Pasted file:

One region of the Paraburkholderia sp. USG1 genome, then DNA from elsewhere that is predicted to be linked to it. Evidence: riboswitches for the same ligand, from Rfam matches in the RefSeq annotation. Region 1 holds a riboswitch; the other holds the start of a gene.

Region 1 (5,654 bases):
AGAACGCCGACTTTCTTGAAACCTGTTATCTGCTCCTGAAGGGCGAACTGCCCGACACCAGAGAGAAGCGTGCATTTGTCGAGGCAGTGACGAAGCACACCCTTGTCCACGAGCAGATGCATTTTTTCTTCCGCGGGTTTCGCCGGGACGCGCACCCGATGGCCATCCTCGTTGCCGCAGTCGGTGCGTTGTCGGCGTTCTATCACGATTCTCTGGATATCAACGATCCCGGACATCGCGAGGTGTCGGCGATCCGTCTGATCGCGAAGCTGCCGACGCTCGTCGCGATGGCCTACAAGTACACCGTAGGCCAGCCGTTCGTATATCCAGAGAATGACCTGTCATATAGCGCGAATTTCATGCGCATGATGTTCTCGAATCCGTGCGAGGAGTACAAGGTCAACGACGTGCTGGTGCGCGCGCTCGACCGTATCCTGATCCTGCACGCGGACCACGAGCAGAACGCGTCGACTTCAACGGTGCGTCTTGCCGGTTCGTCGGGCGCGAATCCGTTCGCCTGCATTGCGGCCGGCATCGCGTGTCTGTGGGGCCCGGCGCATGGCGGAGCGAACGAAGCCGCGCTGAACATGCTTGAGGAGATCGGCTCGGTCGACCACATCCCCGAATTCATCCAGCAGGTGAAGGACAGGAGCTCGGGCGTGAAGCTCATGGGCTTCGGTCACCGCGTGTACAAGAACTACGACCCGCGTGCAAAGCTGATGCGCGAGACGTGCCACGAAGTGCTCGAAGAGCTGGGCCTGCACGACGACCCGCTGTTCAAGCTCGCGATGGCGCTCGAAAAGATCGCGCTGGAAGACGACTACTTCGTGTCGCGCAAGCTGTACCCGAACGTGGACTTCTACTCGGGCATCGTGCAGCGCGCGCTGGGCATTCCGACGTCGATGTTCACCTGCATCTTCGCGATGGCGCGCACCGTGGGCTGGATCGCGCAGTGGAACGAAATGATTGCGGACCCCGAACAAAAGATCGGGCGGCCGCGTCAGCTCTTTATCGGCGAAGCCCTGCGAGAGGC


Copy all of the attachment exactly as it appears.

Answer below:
One region of the Paraburkholderia sp. USG1 genome, then DNA from elsewhere that is predicted to be linked to it. Evidence: riboswitches for the same ligand, from Rfam matches in the RefSeq annotation. Region 1 holds a riboswitch; the other holds the start of a gene.

Region 1 (5,654 bases):
AGAACGCCGACTTTCTTGAAACCTGTTATCTGCTCCTGAAGGGCGAACTGCCCGACACCAGAGAGAAGCGTGCATTTGTCGAGGCAGTGACGAAGCACACCCTTGTCCACGAGCAGATGCATTTTTTCTTCCGCGGGTTTCGCCGGGACGCGCACCCGATGGCCATCCTCGTTGCCGCAGTCGGTGCGTTGTCGGCGTTCTATCACGATTCTCTGGATATCAACGATCCCGGACATCGCGAGGTGTCGGCGATCCGTCTGATCGCGAAGCTGCCGACGCTCGTCGCGATGGCCTACAAGTACACCGTAGGCCAGCCGTTCGTATATCCAGAGAATGACCTGTCATATAGCGCGAATTTCATGCGCATGATGTTCTCGAATCCGTGCGAGGAGTACAAGGTCAACGACGTGCTGGTGCGCGCGCTCGACCGTATCCTGATCCTGCACGCGGACCACGAGCAGAACGCGTCGACTTCAACGGTGCGTCTTGCCGGTTCGTCGGGCGCGAATCCGTTCGCCTGCATTGCGGCCGGCATCGCGTGTCTGTGGGGCCCGGCGCATGGCGGAGCGAACGAAGCCGCGCTGAACATGCTTGAGGAGATCGGCTCGGTCGACCACATCCCCGAATTCATCCAGCAGGTGAAGGACAGGAGCTCGGGCGTGAAGCTCATGGGCTTCGGTCACCGCGTGTACAAGAACTACGACCCGCGTGCAAAGCTGATGCGCGAGACGTGCCACGAAGTGCTCGAAGAGCTGGGCCTGCACGACGACCCGCTGTTCAAGCTCGCGATGGCGCTCGAAAAGATCGCGCTGGAAGACGACTACTTCGTGTCGCGCAAGCTGTACCCGAACGTGGACTTCTACTCGGGCATCGTGCAGCGCGCGCTGGGCATTCCGACGTCGATGTTCACCTGCATCTTCGCGATGGCGCGCACCGTGGGCTGGATCGCGCAGTGGAACGAAATGATTGCGGACCCCGAACAAAAGATCGGGCGGCCGCGTCAGCTCTTTATCGGCGAAGCCCTGCGAGAGGC